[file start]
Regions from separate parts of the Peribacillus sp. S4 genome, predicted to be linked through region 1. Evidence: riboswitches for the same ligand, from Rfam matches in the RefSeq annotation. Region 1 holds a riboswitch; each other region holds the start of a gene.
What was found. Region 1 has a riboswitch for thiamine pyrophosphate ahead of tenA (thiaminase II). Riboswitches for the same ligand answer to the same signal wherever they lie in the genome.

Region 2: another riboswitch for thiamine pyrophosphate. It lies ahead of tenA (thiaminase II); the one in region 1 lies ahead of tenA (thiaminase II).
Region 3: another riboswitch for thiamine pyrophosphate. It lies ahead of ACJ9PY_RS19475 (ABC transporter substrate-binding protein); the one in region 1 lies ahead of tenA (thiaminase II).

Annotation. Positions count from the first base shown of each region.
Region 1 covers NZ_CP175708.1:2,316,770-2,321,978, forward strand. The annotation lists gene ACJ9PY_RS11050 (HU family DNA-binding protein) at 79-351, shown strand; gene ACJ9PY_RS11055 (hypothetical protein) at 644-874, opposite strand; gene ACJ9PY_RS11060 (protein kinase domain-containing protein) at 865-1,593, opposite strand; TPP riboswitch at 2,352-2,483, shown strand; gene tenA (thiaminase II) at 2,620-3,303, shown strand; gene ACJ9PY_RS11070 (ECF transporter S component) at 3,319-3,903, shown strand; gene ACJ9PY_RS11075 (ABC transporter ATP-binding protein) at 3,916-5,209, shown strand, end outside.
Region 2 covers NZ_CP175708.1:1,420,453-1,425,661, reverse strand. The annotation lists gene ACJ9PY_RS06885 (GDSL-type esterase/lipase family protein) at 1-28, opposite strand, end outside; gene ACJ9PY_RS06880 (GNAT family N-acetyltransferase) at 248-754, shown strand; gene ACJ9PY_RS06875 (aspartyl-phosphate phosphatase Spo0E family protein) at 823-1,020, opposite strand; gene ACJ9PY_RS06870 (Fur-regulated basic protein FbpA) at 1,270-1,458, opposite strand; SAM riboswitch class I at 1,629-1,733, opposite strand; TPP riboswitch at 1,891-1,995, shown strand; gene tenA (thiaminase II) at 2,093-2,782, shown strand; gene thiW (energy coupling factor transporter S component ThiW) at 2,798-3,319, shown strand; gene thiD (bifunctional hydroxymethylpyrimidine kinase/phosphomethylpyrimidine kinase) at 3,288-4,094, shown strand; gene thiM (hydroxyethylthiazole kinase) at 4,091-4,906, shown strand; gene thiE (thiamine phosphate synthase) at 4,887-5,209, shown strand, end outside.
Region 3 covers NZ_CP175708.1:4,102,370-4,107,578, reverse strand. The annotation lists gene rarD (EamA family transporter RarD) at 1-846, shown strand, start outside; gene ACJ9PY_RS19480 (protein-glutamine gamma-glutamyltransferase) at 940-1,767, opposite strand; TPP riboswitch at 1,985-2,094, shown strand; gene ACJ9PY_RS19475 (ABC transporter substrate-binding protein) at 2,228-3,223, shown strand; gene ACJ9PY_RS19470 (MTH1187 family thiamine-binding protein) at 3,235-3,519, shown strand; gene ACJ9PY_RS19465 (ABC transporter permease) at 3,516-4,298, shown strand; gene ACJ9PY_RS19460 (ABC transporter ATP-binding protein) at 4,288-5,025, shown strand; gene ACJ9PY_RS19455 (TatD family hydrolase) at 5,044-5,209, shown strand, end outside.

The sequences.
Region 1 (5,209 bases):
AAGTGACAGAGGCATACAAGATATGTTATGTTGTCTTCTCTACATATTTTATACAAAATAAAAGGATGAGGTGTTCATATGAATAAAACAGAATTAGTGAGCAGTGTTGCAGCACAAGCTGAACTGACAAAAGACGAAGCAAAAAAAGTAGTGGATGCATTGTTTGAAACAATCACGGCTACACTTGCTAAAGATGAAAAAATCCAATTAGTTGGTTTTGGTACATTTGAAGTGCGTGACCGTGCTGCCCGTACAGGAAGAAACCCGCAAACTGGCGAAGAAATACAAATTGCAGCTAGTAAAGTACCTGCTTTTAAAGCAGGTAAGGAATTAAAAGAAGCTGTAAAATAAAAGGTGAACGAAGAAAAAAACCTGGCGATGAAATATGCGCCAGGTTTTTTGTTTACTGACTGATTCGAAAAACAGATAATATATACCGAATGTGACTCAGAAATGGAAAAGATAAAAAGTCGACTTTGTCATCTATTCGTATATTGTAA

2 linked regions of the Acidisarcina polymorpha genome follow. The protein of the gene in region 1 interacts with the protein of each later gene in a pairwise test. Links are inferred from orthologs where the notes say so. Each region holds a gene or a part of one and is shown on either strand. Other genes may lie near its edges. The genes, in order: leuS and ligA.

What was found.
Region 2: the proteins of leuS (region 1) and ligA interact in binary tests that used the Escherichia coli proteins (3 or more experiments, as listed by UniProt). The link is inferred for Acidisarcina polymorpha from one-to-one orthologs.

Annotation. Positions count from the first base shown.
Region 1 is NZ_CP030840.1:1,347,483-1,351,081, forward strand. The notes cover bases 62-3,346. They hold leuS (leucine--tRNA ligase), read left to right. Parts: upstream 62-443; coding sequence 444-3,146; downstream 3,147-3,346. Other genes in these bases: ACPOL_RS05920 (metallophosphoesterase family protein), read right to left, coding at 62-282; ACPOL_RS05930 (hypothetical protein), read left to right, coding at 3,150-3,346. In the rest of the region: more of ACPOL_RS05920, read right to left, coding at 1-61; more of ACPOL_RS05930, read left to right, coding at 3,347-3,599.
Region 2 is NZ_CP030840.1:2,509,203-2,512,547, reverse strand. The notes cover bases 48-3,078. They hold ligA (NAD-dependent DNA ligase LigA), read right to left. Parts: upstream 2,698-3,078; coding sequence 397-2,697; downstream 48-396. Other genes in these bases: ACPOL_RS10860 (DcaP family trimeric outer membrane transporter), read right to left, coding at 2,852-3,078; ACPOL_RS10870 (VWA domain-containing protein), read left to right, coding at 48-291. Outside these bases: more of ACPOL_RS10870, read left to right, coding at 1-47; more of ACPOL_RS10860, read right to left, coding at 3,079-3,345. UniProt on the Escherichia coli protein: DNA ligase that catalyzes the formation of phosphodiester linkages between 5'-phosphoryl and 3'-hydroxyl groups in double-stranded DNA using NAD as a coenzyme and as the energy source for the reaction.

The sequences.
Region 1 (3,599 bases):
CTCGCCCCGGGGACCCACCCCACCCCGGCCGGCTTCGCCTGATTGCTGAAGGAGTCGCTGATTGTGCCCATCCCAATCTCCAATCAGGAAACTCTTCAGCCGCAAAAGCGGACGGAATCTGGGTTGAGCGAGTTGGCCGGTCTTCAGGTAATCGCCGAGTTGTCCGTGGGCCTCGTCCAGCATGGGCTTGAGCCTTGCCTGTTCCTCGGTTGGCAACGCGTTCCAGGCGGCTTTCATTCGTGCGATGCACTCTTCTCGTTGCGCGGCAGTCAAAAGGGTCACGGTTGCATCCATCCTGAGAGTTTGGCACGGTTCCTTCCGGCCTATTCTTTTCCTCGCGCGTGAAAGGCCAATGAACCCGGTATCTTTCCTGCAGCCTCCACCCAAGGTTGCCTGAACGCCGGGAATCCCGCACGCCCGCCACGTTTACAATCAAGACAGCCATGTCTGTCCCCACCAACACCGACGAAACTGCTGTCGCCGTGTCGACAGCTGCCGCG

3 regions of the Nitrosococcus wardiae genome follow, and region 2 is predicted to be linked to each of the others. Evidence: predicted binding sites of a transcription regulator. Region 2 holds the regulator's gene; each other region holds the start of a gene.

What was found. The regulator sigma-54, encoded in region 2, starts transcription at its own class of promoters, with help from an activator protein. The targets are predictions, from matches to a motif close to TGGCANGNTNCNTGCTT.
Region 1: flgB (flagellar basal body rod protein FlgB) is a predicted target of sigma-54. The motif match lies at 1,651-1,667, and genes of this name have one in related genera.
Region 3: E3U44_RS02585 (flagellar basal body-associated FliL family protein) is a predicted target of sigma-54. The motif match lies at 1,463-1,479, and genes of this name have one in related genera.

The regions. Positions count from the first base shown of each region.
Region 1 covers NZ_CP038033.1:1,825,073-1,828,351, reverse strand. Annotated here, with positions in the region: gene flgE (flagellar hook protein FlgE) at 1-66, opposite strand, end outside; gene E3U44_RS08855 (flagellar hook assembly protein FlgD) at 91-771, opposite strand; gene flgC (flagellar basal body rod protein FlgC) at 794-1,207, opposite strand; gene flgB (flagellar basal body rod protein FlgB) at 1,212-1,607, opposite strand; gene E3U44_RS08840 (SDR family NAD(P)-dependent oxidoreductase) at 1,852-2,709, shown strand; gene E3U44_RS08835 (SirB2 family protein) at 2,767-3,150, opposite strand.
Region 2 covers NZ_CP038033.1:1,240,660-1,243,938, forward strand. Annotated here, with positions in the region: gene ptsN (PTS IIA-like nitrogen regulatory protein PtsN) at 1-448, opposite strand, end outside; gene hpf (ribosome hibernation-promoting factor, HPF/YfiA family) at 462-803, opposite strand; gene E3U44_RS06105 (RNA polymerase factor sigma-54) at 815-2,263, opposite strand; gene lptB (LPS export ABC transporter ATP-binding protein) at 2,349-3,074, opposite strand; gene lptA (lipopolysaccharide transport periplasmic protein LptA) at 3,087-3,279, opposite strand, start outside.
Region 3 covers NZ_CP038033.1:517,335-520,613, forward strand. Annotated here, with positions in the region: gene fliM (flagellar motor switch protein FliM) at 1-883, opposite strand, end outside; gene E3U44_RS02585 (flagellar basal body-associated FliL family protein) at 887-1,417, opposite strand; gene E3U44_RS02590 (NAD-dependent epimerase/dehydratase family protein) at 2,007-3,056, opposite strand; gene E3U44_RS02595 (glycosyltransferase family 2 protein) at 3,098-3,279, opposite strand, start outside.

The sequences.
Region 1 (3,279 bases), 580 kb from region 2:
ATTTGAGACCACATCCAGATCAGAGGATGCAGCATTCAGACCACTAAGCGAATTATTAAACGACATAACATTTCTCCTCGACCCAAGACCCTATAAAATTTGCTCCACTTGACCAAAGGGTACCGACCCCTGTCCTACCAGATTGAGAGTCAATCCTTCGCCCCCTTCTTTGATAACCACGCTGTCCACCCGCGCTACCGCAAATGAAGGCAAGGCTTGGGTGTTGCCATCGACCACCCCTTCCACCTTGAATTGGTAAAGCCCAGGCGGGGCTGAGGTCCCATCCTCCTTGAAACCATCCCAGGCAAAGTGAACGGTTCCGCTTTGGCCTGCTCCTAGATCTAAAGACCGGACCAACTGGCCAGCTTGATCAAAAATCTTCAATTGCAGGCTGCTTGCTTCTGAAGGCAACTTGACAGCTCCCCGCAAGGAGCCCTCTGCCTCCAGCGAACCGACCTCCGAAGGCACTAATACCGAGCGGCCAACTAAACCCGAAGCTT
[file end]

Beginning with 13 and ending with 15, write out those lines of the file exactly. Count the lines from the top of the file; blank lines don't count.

What was found.
Region 2: the proteins of leuS (region 1) and ligA interact in binary tests that used the Escherichia coli proteins (3 or more experiments, as listed by UniProt). The link is inferred for Acidisarcina polymorpha from one-to-one orthologs.

Annotation. Positions count from the first base shown.